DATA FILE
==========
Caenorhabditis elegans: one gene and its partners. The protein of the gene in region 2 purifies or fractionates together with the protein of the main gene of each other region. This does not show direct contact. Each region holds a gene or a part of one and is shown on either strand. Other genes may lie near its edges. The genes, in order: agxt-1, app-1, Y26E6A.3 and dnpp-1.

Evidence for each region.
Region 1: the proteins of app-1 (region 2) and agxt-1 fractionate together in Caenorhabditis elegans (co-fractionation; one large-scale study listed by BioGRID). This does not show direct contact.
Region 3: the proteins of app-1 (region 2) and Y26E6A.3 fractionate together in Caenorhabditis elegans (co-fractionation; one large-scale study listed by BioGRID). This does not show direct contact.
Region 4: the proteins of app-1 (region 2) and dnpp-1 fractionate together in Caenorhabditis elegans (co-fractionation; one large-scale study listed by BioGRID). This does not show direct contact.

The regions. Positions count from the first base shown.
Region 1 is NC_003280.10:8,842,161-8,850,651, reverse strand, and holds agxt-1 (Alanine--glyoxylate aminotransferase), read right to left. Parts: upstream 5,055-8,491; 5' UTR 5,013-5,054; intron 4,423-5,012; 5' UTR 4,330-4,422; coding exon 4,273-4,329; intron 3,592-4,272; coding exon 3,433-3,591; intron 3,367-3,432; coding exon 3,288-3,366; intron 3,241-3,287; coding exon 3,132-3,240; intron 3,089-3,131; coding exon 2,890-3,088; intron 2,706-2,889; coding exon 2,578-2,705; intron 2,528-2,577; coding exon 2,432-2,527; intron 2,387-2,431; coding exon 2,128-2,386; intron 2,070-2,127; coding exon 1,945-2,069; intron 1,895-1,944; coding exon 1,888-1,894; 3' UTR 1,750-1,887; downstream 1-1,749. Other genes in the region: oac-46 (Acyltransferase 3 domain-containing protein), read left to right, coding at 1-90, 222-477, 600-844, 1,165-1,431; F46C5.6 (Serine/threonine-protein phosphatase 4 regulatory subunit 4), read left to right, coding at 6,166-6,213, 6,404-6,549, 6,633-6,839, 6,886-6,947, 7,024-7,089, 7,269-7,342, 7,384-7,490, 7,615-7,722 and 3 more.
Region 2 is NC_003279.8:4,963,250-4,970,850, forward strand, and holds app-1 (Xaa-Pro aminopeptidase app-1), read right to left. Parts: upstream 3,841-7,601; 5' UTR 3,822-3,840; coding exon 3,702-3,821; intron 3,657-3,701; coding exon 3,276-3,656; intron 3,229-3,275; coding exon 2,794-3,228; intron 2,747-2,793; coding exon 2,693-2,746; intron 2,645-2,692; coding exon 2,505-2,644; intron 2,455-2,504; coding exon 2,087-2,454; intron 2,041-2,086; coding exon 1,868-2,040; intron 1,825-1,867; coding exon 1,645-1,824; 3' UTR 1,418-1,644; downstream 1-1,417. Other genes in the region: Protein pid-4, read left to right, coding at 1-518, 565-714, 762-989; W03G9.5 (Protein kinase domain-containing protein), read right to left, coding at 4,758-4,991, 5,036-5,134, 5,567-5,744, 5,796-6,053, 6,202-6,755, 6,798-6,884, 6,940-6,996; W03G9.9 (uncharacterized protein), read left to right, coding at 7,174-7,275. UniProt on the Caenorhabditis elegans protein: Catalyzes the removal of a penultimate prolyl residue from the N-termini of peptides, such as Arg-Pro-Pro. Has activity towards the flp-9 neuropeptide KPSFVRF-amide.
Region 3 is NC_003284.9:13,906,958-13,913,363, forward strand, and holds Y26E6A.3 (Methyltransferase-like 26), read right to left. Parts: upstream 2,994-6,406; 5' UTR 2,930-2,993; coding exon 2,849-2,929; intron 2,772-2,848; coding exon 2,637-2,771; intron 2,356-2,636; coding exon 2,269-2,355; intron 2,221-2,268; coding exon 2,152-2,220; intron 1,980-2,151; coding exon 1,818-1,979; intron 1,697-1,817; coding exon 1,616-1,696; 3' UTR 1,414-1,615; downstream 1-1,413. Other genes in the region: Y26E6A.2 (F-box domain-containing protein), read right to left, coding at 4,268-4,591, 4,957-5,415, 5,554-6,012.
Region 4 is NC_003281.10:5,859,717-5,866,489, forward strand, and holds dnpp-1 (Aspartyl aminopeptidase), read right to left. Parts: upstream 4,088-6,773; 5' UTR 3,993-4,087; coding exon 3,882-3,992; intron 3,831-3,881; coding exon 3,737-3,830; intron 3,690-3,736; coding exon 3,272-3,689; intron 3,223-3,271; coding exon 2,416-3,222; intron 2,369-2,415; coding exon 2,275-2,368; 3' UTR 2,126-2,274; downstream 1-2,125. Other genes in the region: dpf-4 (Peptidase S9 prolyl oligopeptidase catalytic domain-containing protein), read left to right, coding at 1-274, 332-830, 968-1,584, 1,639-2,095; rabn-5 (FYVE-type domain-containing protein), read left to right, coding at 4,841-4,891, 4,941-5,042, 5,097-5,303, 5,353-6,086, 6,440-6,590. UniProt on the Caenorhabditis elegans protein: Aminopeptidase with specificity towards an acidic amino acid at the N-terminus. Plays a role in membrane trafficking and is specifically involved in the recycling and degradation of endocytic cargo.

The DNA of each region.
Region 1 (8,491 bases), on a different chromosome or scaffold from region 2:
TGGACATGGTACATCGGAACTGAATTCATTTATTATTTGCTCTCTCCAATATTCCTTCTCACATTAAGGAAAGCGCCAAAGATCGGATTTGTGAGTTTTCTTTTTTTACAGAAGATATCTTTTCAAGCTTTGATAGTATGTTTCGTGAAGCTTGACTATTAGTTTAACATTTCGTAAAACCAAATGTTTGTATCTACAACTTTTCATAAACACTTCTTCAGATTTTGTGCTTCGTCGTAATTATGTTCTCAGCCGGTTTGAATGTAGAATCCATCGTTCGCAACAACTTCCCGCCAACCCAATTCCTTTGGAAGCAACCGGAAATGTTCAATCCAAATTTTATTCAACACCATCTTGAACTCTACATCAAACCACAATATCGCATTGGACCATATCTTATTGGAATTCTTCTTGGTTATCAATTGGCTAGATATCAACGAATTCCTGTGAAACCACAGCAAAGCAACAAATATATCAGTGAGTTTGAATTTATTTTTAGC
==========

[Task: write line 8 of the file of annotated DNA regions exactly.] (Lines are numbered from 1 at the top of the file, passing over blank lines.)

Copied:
Region 2 is NC_003279.8:4,963,250-4,970,850, forward strand, and holds app-1 (Xaa-Pro aminopeptidase app-1), read right to left. Parts: upstream 3,841-7,601; 5' UTR 3,822-3,840; coding exon 3,702-3,821; intron 3,657-3,701; coding exon 3,276-3,656; intron 3,229-3,275; coding exon 2,794-3,228; intron 2,747-2,793; coding exon 2,693-2,746; intron 2,645-2,692; coding exon 2,505-2,644; intron 2,455-2,504; coding exon 2,087-2,454; intron 2,041-2,086; coding exon 1,868-2,040; intron 1,825-1,867; coding exon 1,645-1,824; 3' UTR 1,418-1,644; downstream 1-1,417. Other genes in the region: Protein pid-4, read left to right, coding at 1-518, 565-714, 762-989; W03G9.5 (Protein kinase domain-containing protein), read right to left, coding at 4,758-4,991, 5,036-5,134, 5,567-5,744, 5,796-6,053, 6,202-6,755, 6,798-6,884, 6,940-6,996; W03G9.9 (uncharacterized protein), read left to right, coding at 7,174-7,275. UniProt on the Caenorhabditis elegans protein: Catalyzes the removal of a penultimate prolyl residue from the N-termini of peptides, such as Arg-Pro-Pro. Has activity towards the flp-9 neuropeptide KPSFVRF-amide.